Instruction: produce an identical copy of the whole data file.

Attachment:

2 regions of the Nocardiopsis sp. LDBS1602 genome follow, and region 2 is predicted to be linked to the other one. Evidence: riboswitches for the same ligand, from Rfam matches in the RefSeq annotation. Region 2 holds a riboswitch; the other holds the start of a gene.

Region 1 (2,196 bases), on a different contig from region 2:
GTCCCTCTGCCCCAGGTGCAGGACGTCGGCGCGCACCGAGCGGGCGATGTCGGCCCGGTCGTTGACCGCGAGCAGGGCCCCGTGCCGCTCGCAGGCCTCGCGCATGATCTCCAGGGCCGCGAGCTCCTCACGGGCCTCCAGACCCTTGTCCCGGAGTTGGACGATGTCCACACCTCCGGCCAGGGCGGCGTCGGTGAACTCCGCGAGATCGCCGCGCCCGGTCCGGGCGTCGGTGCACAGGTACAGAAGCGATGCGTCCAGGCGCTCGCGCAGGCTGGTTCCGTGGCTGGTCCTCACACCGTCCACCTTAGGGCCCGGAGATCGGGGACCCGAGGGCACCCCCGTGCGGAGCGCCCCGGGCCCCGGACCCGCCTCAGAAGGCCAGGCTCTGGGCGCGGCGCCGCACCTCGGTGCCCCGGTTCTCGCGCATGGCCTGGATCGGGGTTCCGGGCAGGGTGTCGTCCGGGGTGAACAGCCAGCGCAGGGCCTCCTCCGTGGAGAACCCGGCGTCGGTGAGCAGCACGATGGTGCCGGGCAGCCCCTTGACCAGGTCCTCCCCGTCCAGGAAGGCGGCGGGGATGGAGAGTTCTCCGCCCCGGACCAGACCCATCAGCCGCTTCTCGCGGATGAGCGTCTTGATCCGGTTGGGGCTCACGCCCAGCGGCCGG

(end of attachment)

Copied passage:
2 regions of the Nocardiopsis sp. LDBS1602 genome follow, and region 2 is predicted to be linked to the other one. Evidence: riboswitches for the same ligand, from Rfam matches in the RefSeq annotation. Region 2 holds a riboswitch; the other holds the start of a gene.

Region 1 (2,196 bases), on a different contig from region 2:
GTCCCTCTGCCCCAGGTGCAGGACGTCGGCGCGCACCGAGCGGGCGATGTCGGCCCGGTCGTTGACCGCGAGCAGGGCCCCGTGCCGCTCGCAGGCCTCGCGCATGATCTCCAGGGCCGCGAGCTCCTCACGGGCCTCCAGACCCTTGTCCCGGAGTTGGACGATGTCCACACCTCCGGCCAGGGCGGCGTCGGTGAACTCCGCGAGATCGCCGCGCCCGGTCCGGGCGTCGGTGCACAGGTACAGAAGCGATGCGTCCAGGCGCTCGCGCAGGCTGGTTCCGTGGCTGGTCCTCACACCGTCCACCTTAGGGCCCGGAGATCGGGGACCCGAGGGCACCCCCGTGCGGAGCGCCCCGGGCCCCGGACCCGCCTCAGAAGGCCAGGCTCTGGGCGCGGCGCCGCACCTCGGTGCCCCGGTTCTCGCGCATGGCCTGGATCGGGGTTCCGGGCAGGGTGTCGTCCGGGGTGAACAGCCAGCGCAGGGCCTCCTCCGTGGAGAACCCGGCGTCGGTGAGCAGCACGATGGTGCCGGGCAGCCCCTTGACCAGGTCCTCCCCGTCCAGGAAGGCGGCGGGGATGGAGAGTTCTCCGCCCCGGACCAGACCCATCAGCCGCTTCTCGCGGATGAGCGTCTTGATCCGGTTGGGGCTCACGCCCAGCGGCCGG